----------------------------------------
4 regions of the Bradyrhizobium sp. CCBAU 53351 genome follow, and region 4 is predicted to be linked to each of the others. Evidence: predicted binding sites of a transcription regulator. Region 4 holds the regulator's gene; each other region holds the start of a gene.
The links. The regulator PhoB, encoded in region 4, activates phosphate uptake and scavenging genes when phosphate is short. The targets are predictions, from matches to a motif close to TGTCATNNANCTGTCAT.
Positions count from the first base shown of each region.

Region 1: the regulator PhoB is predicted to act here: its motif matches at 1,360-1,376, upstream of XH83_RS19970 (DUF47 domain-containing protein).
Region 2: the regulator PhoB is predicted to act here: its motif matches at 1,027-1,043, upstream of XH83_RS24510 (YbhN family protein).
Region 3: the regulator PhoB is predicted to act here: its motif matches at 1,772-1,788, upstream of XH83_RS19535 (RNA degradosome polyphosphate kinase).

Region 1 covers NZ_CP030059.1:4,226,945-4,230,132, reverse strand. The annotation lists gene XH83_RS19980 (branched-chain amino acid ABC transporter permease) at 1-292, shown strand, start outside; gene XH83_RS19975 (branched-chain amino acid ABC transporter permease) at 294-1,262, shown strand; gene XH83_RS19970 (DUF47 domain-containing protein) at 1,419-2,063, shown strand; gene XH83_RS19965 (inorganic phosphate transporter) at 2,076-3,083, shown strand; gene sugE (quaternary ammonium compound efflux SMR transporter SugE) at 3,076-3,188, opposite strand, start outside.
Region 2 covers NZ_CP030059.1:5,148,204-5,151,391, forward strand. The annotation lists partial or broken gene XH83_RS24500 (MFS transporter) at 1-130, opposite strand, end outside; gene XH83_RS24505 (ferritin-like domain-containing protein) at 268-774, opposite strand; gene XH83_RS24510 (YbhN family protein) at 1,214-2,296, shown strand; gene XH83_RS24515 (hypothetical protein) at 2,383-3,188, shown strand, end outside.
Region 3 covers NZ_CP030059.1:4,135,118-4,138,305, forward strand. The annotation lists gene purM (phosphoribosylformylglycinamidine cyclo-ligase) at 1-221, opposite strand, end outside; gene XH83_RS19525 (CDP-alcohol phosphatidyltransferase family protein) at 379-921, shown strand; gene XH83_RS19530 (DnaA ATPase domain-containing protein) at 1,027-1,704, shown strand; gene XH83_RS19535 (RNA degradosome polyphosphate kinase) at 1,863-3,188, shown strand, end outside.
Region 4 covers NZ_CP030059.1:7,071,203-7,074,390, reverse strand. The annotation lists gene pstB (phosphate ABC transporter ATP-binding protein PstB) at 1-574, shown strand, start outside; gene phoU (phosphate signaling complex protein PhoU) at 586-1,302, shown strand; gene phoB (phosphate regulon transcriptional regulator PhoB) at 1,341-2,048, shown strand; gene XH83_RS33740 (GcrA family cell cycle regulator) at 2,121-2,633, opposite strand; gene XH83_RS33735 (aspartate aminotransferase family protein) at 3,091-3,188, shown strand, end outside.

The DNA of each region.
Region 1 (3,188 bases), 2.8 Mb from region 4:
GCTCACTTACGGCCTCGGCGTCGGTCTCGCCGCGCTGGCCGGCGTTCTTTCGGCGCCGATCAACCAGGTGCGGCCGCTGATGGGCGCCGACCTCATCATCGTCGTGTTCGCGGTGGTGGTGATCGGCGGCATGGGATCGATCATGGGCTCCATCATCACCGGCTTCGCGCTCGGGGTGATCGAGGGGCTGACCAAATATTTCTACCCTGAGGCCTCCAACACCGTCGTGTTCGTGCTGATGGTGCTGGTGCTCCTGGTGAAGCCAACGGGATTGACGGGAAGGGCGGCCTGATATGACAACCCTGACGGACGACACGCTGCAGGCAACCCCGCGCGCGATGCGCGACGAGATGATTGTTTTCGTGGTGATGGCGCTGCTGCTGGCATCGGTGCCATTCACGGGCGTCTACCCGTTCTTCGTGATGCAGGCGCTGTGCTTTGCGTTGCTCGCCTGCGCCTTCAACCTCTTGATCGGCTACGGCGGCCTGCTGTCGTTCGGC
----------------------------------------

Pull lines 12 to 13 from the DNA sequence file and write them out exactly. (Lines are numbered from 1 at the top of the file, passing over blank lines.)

Region 1 (3,188 bases), 2.8 Mb from region 4:
GCTCACTTACGGCCTCGGCGTCGGTCTCGCCGCGCTGGCCGGCGTTCTTTCGGCGCCGATCAACCAGGTGCGGCCGCTGATGGGCGCCGACCTCATCATCGTCGTGTTCGCGGTGGTGGTGATCGGCGGCATGGGATCGATCATGGGCTCCATCATCACCGGCTTCGCGCTCGGGGTGATCGAGGGGCTGACCAAATATTTCTACCCTGAGGCCTCCAACACCGTCGTGTTCGTGCTGATGGTGCTGGTGCTCCTGGTGAAGCCAACGGGATTGACGGGAAGGGCGGCCTGATATGACAACCCTGACGGACGACACGCTGCAGGCAACCCCGCGCGCGATGCGCGACGAGATGATTGTTTTCGTGGTGATGGCGCTGCTGCTGGCATCGGTGCCATTCACGGGCGTCTACCCGTTCTTCGTGATGCAGGCGCTGTGCTTTGCGTTGCTCGCCTGCGCCTTCAACCTCTTGATCGGCTACGGCGGCCTGCTGTCGTTCGGC